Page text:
The petitioner stresses that under Article 1498 of the NCC, when a sale is made through a public instrument, its execution is equivalent to the delivery of the thing which is the contract's object, unless in the deed, the contrary appears or can be inferred. Further, in Power Commercial and Industrial Corporation v. CA,17 it was ruled that the failure of a seller to eject lessees from the property he sold and to deliver actual and physical possession, cannot be considered a substantial breach, when such failure was not stipulated as a resolutory or suspensive condition in the contract and when the effects and consequences of the said failure were not specified as well. The execution of a deed of sale operates as a formal or symbolic delivery of the property sold and it already authorizes the buyer to use the instrument as proof of ownership.18

The petitioner argues that in the case at bar, the agreement and the absolute deed of sale contains no stipulation that she was obliged to actually and physically deliver the subject property to the respondent. The respondent fully knew Lacaden's and Parangan's possession of the subject property. When they agreed on the sale of the property, the respondent consciously assumed the risk of not being able to take immediate physical possession on account of Lacaden's and Parangan's presence therein.

The petitioner likewise laments that the CA allegedly misappreciated the evidence offered before it when it declared that she failed to prove the existence of Atty. Antonio. For the record, she emphasizes that the said lawyer prepared and notarized the agreement and deed of absolute sale which were executed between the parties. He was also the petitionerís counsel in the proceedings before the RTC. Atty. Antonio was also the one asked by the respondent to cease the transfer of the title over the subject property in the latter's name and to return the money he paid in advance.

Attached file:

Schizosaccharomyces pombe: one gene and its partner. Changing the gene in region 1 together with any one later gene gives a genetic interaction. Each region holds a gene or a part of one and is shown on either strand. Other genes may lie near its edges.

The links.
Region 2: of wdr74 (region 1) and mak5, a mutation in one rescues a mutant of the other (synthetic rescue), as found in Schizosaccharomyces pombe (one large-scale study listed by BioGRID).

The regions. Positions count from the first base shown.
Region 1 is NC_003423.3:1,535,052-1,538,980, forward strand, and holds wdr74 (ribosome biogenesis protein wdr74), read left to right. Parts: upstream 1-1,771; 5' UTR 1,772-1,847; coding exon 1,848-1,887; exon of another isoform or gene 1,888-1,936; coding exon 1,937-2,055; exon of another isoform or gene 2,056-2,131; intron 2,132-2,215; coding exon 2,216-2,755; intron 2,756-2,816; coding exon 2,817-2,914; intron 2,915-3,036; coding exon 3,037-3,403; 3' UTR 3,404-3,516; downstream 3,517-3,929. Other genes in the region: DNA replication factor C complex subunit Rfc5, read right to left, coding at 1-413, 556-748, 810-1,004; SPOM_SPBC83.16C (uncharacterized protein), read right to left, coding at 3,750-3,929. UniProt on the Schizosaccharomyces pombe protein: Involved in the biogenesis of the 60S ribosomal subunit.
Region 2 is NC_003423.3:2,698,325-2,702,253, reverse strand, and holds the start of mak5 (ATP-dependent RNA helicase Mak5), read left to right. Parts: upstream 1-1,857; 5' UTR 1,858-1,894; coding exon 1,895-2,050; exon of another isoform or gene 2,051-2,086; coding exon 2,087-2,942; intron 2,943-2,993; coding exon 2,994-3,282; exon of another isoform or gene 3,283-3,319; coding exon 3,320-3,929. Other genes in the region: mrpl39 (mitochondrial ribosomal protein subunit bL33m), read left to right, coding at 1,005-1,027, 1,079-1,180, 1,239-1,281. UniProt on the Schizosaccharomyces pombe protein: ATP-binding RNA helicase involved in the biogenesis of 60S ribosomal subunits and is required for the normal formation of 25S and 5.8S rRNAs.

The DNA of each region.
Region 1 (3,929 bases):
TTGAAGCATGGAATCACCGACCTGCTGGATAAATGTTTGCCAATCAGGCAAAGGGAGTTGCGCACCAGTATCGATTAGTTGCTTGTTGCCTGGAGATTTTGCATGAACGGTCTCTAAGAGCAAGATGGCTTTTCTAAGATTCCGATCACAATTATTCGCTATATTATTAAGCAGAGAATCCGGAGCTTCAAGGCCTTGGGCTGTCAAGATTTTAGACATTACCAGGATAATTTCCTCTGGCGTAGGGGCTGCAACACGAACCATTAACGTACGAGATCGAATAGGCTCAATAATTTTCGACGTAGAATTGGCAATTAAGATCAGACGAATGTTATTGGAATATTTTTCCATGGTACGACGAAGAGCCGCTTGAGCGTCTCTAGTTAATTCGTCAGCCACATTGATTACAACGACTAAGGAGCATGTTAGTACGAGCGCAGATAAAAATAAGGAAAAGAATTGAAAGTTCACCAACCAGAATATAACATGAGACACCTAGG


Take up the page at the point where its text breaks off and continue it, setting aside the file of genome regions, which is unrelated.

The Respondent's Contentions

In the respondent's comment,19 he seeks the dismissal of the instant petition. He invokes Articles 1191 and 1458 to argue that when a seller fails to transfer the ownership and possession of a property sold, the buyer is entitled to rescind the contract of sale. Further, he contends that the execution of a deed of absolute sale does not necessarily amount to a valid and constructive delivery. In Masallo v. Cesar,20 it was ruled that a person who does not have actual possession of real property cannot transfer constructive possession by the execution and delivery of a public document by which the title to the land is transferred. In Addison v. Felix and Tioco,21 the Court was emphatic that symbolic delivery by the execution of a public instrument is equivalent to actual delivery only when the thing sold is subject to the control of the vendor.

Our Ruling

The instant petition is bereft of merit.

There is only a single issue for resolution in the instant petition, to wit, whether or not the failure of the petitioner to deliver to the respondent both the physical possession of the subject property and the certificate of title covering the same amount to a substantial breach of the former's obligations to the latter constituting a valid cause to rescind the agreement and deed of sale entered into by the parties.

We rule in the affirmative.